Mind you that from the beginning of this year, earlier on this year, and we have had this conversation before the Senate passed its bill, the Republican leadership in the House and the Senate said in a room with the President and the four leaders gathered, with the Vice President, what they wanted was regular order. Pass a bill in the House, pass a bill in the Senate, go to the conference table. When the Senate passed its bill, three months from tomorrow, they reneged.
So really, the American people want results. They want solutions. They want us to get on with making jobs. And as I mentioned – what is it – 169 days this Congress has been in session, not one jobs bill. Instead, they come up with frivolous legislation, nuisance amendments, and they can't even pass their priorities on the floor.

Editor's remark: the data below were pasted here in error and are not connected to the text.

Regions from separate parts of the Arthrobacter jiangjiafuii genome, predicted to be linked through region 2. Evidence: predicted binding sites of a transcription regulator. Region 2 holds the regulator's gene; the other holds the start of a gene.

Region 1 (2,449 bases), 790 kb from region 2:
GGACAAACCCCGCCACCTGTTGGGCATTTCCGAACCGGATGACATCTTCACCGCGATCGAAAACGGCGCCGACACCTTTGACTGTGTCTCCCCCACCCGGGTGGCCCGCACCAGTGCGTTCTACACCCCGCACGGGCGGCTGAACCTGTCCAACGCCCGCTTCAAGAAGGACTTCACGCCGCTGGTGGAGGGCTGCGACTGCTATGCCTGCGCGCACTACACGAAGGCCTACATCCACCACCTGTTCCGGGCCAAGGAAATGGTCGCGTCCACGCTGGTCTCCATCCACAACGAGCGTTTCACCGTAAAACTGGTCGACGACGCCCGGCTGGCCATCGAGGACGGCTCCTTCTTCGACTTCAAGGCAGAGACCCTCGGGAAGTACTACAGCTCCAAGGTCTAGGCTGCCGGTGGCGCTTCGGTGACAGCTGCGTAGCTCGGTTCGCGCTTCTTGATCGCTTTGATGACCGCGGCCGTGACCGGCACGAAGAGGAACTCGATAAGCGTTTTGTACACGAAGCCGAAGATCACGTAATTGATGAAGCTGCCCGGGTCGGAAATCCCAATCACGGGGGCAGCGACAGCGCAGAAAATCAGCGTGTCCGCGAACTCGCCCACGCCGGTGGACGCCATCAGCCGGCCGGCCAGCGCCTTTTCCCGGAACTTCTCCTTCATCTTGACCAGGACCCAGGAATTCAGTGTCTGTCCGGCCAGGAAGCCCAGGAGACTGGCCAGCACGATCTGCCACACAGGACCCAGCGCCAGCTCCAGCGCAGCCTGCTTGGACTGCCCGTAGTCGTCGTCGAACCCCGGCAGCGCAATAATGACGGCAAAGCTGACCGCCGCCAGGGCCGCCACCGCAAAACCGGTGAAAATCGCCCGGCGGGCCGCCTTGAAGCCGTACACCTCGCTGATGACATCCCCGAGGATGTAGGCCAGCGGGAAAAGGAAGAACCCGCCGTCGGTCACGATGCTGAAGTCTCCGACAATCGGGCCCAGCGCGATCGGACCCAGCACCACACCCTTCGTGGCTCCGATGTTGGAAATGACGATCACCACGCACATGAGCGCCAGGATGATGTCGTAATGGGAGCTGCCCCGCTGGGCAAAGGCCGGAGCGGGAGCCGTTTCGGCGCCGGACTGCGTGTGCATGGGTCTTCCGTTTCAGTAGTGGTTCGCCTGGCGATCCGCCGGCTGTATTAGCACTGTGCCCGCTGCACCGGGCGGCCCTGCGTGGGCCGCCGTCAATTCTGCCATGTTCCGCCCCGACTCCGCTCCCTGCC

With that, we'd be pleased to take any questions you may have.
Q: Ms. Pelosi, the GOP whip team just put out a statement saying that you guys had promised them 40 votes, and that you, yourself, are the reason why the farm bill went down today. Did you promise them those 40 votes and pull it back?
Leader Pelosi. Absolutely not. Absolutely not. First of all, they lost 62 of their own Members. Let me just say I use the word results. That's what the American people expect. And when I talk to volunteers in my days as chair of the party, or in the course of my career in the Congress, I always say to people: “You should be professional.” You have to do what you say you're going to do to the best of your ability and you have to take responsibility.
What is happening on the floor today was a demonstration of major amateur hour. They didn't get results and they put the blame on somebody else. Just interesting because you know I love numbers and I love counting votes, 62 Republicans voted no on the bill today. Sixty-two Republicans. There is almost no way to offset that.
But it's also important to note, what is it,  Republicans voted for a killer amendment, which was the Southerland amendment, which made further cuts in nutrition and food stamps. [Sixty-one] Republicans voted for that who voted no on the bill.